The World Famous Petra

One of the highlights, which brought us to Jordan, was Petra, the capital of the Nabataean empire. We could park close to the entrance for the night and at 6.30 am, we were the first to enter the site. Completely alone could we stroll through the Siq, the narrow passage to the most iconic tomb, the Treasury.

The Treasury is the most elaborate and best preserved tomb in Petra, and at the best position possible, just where the narrow Siq opens up, you are suddenly in front of this giant facade carved into the rock.

The Siq gets wider, and giant tombs in various state line it on both sides. Erosion through sand and water, but also tomb raiders and fanatics, had destroyed the interior and the facades, but what remains until today is just breathtaking.

Urn Tomb with a portico carved into the rock
Palace Tomb – the largest tomb facade in Petra

After walking up and down the Siq, we decided to climb to the High Place of Sacrifice. Luckily, the steps were still in the shade. The Nabataeans used the top of the hill for a place to sacrifice animals, we used it to enjoy the view down to Petra. A fantastic path through Wadi Farasa leads down to Qasr-al-Bint, the main temple in Petra. On the way, we discovered many fantastic rocks, tombs and more, passing big Oleander bushes in flower.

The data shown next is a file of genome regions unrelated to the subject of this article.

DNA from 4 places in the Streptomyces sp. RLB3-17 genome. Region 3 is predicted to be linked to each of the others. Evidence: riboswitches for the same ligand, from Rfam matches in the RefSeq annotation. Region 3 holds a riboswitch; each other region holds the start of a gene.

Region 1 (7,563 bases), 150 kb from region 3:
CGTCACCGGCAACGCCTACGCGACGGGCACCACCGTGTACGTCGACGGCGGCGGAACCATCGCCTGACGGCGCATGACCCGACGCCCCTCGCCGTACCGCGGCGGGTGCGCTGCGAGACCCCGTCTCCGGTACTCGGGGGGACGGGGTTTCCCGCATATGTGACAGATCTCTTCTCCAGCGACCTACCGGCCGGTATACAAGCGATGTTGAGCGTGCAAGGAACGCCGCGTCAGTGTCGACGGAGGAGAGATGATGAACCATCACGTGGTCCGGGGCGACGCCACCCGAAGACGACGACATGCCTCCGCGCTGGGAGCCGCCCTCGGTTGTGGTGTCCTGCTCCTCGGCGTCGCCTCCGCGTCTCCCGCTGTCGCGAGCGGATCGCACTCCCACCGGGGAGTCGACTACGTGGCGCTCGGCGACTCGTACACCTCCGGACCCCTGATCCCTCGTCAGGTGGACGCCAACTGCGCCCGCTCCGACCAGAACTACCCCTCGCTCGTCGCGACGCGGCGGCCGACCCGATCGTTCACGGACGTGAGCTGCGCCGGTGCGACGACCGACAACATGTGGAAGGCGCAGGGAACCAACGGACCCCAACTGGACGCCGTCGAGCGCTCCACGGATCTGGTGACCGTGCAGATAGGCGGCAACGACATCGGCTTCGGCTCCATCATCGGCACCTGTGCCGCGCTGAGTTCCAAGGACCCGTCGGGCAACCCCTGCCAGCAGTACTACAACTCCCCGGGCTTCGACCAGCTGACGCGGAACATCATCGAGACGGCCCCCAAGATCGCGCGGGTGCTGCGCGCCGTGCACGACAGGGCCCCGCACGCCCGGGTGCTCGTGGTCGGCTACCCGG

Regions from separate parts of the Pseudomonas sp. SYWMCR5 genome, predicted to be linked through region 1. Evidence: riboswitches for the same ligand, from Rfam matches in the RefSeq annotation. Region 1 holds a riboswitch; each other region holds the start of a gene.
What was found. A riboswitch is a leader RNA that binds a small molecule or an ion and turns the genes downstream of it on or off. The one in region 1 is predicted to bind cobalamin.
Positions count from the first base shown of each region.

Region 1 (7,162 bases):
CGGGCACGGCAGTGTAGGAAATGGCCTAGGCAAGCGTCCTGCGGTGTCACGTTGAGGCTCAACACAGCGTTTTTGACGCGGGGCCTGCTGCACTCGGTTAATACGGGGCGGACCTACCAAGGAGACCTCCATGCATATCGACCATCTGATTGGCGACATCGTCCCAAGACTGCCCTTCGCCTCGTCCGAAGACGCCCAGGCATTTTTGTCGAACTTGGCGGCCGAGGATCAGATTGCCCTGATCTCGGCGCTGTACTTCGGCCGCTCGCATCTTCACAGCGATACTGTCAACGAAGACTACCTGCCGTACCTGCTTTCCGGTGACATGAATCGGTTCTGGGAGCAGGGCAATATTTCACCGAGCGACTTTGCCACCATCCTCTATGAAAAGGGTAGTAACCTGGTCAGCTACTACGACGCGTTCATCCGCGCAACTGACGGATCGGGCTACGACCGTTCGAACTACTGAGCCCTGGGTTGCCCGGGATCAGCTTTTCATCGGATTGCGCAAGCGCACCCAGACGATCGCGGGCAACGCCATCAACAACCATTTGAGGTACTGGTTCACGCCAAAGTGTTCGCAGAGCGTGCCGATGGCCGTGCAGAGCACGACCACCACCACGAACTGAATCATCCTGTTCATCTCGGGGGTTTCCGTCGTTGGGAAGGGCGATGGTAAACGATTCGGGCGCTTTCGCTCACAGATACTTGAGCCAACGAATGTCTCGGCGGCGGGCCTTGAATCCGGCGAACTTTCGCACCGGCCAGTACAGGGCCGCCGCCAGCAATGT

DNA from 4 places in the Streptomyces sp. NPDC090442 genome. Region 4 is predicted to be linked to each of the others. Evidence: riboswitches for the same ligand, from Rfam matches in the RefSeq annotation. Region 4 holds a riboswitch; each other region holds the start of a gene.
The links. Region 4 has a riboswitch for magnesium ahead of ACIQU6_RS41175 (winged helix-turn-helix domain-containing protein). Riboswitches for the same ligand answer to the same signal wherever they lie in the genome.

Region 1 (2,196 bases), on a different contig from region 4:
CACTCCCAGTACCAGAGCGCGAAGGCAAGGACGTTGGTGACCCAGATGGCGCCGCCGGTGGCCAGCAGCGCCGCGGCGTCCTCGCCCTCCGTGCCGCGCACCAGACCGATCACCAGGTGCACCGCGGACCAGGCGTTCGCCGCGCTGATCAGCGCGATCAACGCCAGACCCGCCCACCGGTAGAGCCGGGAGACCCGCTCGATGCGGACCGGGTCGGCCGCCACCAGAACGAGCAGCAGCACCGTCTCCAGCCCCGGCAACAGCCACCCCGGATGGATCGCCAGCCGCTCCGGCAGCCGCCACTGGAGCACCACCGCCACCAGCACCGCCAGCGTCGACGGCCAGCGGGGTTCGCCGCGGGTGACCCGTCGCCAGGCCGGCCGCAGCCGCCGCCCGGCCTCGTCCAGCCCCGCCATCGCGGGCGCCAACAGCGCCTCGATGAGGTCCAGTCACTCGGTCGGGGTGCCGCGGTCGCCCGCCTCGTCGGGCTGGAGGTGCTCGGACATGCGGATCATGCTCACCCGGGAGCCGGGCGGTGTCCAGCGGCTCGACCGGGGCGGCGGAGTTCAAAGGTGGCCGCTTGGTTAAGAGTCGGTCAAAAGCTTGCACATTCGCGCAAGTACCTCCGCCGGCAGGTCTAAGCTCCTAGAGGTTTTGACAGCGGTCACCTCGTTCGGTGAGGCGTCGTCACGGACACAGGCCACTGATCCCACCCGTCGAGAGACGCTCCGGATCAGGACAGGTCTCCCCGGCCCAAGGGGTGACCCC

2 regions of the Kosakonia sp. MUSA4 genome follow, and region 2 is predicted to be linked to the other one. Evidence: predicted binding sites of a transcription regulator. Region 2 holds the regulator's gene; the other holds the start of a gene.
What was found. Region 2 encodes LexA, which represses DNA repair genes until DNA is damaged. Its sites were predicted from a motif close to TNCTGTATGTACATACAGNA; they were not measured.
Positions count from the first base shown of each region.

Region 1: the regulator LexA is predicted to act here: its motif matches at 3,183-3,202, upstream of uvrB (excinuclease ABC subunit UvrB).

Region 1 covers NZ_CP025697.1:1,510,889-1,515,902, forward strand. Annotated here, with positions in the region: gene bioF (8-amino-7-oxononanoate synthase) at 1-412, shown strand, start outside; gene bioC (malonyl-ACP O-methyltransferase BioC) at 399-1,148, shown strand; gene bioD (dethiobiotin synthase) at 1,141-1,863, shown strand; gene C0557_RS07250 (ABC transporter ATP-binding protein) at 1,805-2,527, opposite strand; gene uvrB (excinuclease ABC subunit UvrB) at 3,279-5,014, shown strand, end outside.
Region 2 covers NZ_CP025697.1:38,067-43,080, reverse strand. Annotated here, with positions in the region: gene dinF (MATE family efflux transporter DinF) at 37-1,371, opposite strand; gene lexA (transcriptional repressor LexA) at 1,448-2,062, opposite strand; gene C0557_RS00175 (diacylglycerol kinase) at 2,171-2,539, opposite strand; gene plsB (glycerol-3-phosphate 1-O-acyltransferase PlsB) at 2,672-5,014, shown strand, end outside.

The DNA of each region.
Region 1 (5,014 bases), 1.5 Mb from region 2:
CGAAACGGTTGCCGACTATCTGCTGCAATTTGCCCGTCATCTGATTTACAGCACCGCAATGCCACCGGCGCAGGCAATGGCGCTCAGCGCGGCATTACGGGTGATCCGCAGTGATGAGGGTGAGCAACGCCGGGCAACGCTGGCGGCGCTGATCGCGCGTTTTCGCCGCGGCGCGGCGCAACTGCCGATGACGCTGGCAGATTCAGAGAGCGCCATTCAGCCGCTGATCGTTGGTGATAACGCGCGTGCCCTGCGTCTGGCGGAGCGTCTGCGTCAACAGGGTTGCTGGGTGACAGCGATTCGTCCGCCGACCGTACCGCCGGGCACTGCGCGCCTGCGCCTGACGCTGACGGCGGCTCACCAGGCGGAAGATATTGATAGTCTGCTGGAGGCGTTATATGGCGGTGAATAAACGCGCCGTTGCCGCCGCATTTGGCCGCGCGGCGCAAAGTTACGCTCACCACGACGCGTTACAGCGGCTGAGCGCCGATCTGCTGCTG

Most impressive was the Garden Tomb or Temple, with a giant water cistern next to it, once used to water a green paradise inside this gorge. A young boy was offering tea and coffee at the tomb, a great place for a break.

Garden Triclinium – a hall used for feasts to honour the dead in the tomb opposite
Old lady selling refreshments
Fallen columns at the Temple of the Winged Lion
Temenos Gateway – once with wooden doors and towers

At the Byzantine church, the mosaics are truly remarkable. We loved especially the one which should depict a giraffe, but looks more like a spotted camel.

The second day, we started at the back entrance and walked up the old processional route with 800 steps to the Monastery. The name is a little bit misleading, as it is a tomb similar to the Treasury, as well at a fantastic position, this time high up on a mountain pass.

Bedouins offer rides on a donkey or mule to get there, but we felt more comfortable walking the steps.

The Monastery

Bedouins have their stalls along the path, but many were closed, probably as there are not so many tourists at the moment. We found that there were enough, and can’t imagine how this place feels like with double or triple the number of people walking around. When we went back to the Treasury in the afternoon, the place was packed with tourists, going there early in the morning for sure has paid off.

We are now on the way to some Crusader’s strongholds, more soon!

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